Friday, April 20, 2018
Here are the French trade gun mounts for the upcoming CLA project titled "A Warrior's Clutch". This project is a collaboration between Ian Pratt, Josh Wrightsman, David Rase, Ken Gahagan and Brad Emig. Josh Wrightsman hand forged the mounts and once they were stocked to the rifle they were handed over to Brad to take care of the engraving. The finished rifle will reflect what a warrior in the mid 18th Century could have carried, and will be auctioned off at this years Contemporary Longrifle Association annual show in Lexington, Kentucky, August 17-18, 2018.
Friday, April 6, 2018
This unique 18th Century style knife is entirely hand forged from vintage American steel of the finest quality. The historically shaped blade has been fashioned with a false edge on the forward section of the spine, while the rear section of the lower blade terminates in a stylized volute. The spine of the blade has been hand engraved in the 18th Century fashion with a running vine motif. Likewise, both sides of the blade are also entirely hand engraved in a manner that also accentuates the stylized volute. The blade also exhibits a very unique sterling silver cartouche. The iron bolster has also been hand formed to an octagonal shape, which directly correlates with the handle configuration. The bolster also contains a hand engraved molding at both ends of the octagon. The octagonal handle is also another unique feature on this knife. It has been fashioned from an original 18th Century handle, and retains all of its original untouched surfaces. This feature gives this knife a very unique charm and character that otherwise would not have been possible. The blade and bolster have been carefully aged to match the integrity of the original handle. The blade is 5 ¾” long by 1 1/8” tall at the bolster, with an overall length of 10 1/8”.
Friday, March 23, 2018
Wrought iron was a widely used material in the 18th Century, and for good reason. Wrought iron is tough, malleable, ductile, corrosion-resistant and easily welded. Although iron doesn't contain enough carbon to be hardenable by heating and quenching, it most definitely can be hardened by using a special process that introduces carbon into the iron. These flint strikers were made using original 18th Century iron and heat treated using the traditional technology of the period to ensure a good spark. The designs were copied from originals in Brad's personal collection.
Thursday, March 15, 2018
Rifles made in the 18th Century in the Southern Colonies as a whole, display traits and characteristics that vary widely. The evolution of the southern longrifle in Colonial American was much more erratic than that of it’s Pennsylvania counterpart. Many of these southern rifles also exhibit the efforts of a gunsmith trying to blend the heritage of the Germanic style of gunsmithing with that of the English. The resulting overall appearance is a direct reflection of the sophistication of this cultural blending. It is know that some if not many of these southern gunsmiths, traveled through Lancaster and York during their journey to their final destination in Virginia. Some may have received their training here in Pennsylvania. Others were at least exposed to the regional characteristics that were in vogue during the period. Subsequently, some of these Virginia rifles display the influence of those Pennsylvania characteristics.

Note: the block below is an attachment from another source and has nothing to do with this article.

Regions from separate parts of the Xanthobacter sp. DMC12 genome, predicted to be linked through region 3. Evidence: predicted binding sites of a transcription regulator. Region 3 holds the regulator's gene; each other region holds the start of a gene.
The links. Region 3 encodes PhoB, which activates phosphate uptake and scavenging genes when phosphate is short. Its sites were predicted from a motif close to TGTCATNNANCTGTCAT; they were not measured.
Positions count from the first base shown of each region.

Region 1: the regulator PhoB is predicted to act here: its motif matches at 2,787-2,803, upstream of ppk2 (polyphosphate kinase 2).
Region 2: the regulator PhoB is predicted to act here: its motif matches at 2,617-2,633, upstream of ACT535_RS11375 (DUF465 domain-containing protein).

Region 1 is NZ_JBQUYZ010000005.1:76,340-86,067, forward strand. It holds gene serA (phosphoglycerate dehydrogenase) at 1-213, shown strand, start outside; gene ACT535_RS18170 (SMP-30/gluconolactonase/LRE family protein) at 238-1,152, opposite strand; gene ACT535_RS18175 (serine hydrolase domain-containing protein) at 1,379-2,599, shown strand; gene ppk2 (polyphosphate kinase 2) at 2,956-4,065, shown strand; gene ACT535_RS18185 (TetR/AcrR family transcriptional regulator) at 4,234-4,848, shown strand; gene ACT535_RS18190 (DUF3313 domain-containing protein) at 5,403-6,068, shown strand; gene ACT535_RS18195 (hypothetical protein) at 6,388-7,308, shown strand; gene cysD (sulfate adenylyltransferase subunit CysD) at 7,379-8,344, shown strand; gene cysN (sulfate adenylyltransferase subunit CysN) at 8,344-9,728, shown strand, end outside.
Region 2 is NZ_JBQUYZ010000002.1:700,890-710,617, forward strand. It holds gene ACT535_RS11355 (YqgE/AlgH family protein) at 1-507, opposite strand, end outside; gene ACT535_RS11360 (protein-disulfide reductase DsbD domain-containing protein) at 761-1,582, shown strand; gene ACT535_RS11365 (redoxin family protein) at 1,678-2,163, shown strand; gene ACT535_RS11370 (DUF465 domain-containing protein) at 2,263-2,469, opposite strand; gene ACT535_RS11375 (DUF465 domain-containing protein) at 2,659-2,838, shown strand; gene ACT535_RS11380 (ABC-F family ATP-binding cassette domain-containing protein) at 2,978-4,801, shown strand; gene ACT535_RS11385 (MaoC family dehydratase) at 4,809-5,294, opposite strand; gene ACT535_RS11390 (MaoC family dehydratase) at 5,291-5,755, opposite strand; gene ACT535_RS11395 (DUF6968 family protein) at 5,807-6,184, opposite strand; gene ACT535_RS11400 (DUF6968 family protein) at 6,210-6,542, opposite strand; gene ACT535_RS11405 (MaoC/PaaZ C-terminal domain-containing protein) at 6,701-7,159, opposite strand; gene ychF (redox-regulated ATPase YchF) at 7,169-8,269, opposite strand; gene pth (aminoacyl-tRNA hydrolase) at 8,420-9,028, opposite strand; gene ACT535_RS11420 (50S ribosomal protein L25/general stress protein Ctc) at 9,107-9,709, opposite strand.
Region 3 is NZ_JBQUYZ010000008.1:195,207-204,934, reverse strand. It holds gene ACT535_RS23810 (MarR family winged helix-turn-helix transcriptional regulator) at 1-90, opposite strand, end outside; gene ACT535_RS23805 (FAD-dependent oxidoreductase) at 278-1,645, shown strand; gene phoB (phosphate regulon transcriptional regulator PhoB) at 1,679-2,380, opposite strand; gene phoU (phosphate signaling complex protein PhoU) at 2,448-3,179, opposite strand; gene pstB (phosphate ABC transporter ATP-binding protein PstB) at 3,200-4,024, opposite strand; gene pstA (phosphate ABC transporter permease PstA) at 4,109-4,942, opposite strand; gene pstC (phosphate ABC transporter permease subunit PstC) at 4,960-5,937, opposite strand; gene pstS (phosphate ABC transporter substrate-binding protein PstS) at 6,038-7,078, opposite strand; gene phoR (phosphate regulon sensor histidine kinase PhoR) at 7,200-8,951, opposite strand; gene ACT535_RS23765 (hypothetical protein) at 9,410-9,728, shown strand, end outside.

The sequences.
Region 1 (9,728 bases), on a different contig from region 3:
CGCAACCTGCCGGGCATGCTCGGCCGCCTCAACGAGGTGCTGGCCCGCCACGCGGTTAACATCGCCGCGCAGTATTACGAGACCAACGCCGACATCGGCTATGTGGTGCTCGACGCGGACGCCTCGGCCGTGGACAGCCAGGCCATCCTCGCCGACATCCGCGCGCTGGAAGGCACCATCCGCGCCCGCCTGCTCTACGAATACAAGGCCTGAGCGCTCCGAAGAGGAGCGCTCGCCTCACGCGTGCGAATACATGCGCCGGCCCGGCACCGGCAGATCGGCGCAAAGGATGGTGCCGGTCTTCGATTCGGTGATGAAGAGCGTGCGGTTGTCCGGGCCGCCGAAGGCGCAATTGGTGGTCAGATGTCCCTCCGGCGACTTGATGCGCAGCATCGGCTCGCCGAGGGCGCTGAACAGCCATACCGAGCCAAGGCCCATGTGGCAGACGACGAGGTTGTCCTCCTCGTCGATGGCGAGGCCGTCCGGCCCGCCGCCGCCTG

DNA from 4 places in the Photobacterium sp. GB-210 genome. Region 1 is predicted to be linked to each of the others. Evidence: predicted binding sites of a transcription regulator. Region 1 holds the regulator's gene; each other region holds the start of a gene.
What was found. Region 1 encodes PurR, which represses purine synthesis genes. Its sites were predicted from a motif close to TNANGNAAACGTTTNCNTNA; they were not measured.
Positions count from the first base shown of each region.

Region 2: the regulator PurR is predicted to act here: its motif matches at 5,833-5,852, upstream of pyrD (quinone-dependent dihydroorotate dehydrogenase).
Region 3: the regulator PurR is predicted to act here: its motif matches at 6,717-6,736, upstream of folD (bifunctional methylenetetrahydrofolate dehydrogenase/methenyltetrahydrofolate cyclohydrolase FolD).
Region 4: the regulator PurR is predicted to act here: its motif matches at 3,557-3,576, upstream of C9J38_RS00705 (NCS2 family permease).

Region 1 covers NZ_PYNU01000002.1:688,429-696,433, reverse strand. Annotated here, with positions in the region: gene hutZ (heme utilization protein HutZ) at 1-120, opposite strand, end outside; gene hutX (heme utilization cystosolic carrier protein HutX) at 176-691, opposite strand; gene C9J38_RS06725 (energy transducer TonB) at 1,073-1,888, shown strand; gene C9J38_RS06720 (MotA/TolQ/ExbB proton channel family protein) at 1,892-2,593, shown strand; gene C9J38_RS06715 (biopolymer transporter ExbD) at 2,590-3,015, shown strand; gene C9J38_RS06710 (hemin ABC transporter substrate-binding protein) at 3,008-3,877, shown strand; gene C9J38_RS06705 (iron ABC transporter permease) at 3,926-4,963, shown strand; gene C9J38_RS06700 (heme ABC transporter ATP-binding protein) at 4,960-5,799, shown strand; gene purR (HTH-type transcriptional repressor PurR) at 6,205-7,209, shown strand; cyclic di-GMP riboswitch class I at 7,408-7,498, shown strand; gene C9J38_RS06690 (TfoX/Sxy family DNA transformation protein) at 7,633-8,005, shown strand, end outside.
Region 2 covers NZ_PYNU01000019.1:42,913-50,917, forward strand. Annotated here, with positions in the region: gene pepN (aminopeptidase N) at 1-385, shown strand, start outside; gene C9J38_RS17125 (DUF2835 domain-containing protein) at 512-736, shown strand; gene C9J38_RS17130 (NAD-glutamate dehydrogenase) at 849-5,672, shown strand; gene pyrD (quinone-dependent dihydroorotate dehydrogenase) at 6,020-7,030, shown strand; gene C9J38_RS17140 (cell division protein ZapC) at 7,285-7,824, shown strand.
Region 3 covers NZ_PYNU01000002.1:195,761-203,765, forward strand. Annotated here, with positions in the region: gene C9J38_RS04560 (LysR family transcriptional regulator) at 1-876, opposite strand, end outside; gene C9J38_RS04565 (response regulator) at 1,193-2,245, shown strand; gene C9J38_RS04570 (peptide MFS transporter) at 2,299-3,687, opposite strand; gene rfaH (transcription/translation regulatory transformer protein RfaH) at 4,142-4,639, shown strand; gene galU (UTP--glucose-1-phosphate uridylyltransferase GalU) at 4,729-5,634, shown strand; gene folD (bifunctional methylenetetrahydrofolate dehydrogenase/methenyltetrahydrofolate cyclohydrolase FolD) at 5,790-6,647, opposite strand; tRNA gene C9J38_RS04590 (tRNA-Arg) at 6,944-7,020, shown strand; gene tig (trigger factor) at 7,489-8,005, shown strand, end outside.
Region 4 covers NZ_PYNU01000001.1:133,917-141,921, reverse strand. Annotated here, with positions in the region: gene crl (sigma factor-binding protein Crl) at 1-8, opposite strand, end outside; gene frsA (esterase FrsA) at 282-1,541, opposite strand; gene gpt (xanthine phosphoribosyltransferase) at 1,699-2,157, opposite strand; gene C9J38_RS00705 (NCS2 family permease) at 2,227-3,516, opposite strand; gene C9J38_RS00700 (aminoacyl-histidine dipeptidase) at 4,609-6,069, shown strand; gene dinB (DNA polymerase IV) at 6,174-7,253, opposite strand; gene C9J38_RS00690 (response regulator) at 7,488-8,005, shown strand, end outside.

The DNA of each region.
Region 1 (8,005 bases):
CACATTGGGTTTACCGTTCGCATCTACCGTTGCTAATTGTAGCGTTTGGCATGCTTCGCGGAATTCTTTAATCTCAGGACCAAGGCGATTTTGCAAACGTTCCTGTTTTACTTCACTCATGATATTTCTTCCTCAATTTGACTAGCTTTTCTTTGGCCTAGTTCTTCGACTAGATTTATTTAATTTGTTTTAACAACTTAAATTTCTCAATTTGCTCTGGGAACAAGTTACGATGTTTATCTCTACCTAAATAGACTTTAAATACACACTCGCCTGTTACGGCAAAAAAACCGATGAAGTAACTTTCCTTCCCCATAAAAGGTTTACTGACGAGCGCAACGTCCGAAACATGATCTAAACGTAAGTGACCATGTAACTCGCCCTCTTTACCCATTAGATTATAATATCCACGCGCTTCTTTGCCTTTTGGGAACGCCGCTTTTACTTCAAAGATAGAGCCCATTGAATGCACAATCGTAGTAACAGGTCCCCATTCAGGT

Friday, February 23, 2018
In the 18th and early 19th centuries there existed a group of Gunsmiths working in the “Blue Mountain” region of eastern Pennsylvania. These men were mostly trained in the Germanic style of gun making; and the work that they produced is a direct reflection of the cultural environment in which they lived. The immigrant German people of this region had little desire to purchase highly decorated rifles and fowlers. These were plain people with simple needs. Their requirements were simply a high quality lock and barrel; for dependable service on the Pennsylvania frontier; and the fine lines and sturdy construction on Pennsylvania German long rifle architecture. Many guns were made without butt plates, side plates, and a ramrod entry pipe. The absence of these parts did not affect the functional capabilities of the gun. The hand of the master is evident in the surviving examples as a silent tribute to the skill and craftsmanship of the men who made them. They remain as examples of beauty in simplicity.
Wednesday, February 21, 2018
This is an original, 18th Century brass snuff box that has been paired with a hand made weeping heart flint striker made by Shane. Inspired by original works of the period, the weeping heart striker is made from high carbon steel and lightly adorned with an engraved border. The box was in nice usable condition and made for a great striker case.